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Filibuster deal is sucktastic


Bill “Cat Killer” Frist pretty much got what he wanted, except in “extraordinary circumstances.”

WTF kind of deal is this? It doesn’t sound like a deal at all.

Centrists Republicans and Democrats reached a compromise Monday night to avoid a showdown on President Bush’s stalled judicial nominees and the Senate’s own filibuster rules, officials from both parties said. These officials, who spoke on condition of anonymity, said the agreement would clear the way for yes-or-no votes on some of Bush’s nominees, but make no guarantee.

Under the agreement, Democrats would pledge not to filibuster any of Bush’s future appeals court or Supreme Court nominees except in “extraordinary circumstances.”

For their part, Republicans agreed not to support an attempt to strip Democrats of their right to block votes.

Under the agreement, Texas Supreme Court Justice Priscilla Owen, nominated to a seat on the 5th Circuit Court of Appeals in New Orleans, would advance to a final confirmation vote.

Senate Republican leader Bill Frist has made her a test vote in a bruising showdown over the fate of several appeals courts nominees that Democrats blocked in the past and had threatened to block again.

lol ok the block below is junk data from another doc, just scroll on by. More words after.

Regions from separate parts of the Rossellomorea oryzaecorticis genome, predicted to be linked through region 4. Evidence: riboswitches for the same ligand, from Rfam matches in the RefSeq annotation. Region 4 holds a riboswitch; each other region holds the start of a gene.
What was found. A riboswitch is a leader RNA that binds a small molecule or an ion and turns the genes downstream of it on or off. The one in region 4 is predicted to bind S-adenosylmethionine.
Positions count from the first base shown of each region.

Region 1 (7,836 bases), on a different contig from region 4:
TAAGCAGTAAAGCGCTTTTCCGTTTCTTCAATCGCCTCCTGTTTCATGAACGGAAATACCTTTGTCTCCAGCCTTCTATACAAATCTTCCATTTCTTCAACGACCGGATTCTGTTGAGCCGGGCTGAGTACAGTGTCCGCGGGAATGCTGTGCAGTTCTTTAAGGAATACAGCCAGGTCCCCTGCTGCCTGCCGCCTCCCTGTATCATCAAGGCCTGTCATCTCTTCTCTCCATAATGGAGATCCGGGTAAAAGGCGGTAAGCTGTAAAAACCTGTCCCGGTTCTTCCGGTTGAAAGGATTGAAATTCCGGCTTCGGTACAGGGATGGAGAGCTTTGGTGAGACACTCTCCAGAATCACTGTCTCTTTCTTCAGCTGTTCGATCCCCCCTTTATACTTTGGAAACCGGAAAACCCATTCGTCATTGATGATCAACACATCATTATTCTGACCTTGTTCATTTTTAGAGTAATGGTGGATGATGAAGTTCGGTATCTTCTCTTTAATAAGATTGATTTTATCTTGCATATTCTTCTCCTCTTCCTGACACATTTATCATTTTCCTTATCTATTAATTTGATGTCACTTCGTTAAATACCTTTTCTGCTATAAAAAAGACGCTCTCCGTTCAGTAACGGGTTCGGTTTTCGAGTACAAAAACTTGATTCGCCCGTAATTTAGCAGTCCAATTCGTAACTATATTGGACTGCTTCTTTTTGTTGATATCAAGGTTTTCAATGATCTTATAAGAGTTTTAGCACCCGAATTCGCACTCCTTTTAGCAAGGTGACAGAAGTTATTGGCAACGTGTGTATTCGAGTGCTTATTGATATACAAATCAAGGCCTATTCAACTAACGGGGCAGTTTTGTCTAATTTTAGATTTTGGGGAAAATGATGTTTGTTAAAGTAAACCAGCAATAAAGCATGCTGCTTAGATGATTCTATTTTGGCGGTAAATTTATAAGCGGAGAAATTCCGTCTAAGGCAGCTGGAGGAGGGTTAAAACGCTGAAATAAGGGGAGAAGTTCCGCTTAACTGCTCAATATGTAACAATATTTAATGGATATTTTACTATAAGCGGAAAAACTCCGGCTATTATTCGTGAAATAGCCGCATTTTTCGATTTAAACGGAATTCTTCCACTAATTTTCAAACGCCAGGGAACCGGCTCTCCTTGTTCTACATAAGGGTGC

With the series of climatic vote set for Tuesday, compromise-minded senators of both parties met in the office of Sen. John McCain, R-Ariz., for a last stab at compromise. The compromise drew the support of six Republicans and six Democrats at a minimum, although the names were not immediately available.

Under a complicated situation in effect on the Senate floor, that meant that Democratic opponents would lack the support needed to sustain a filibuster against Owen and other nominees. At the same time, it meant Republicans would not be able to strip Democrats of their ability to filibuster.

The agreement came as majority leader Frist, R-Tenn. and Democratic leader Harry Reid, D-Nev. steered the Senate toward a showdown on Bush’s nominees and historic filibuster rules, under which a minority can prevent action unless the majority gains 60 votes.

There currently is no vacancy on the high court, although one or more is widely expected in Bush’s term. Chief Justice William Rehnquist’s coincidental presence in the Capitol during the day was a reminder of that. At age 80 and battling thyroid cancer, he entered the building in a wheelchair on his way to the doctor’s office.

OK. The Repugs agreed not to support a removal of the filibuster. How long do you think it will take for them to renege on this one if a Supreme Court vacancy actually materializes. The hard right AmTaliban is salivating at the chance to get a wingnut on the Court. They will not back down one iota.

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Pam Spaulding

Pam Spaulding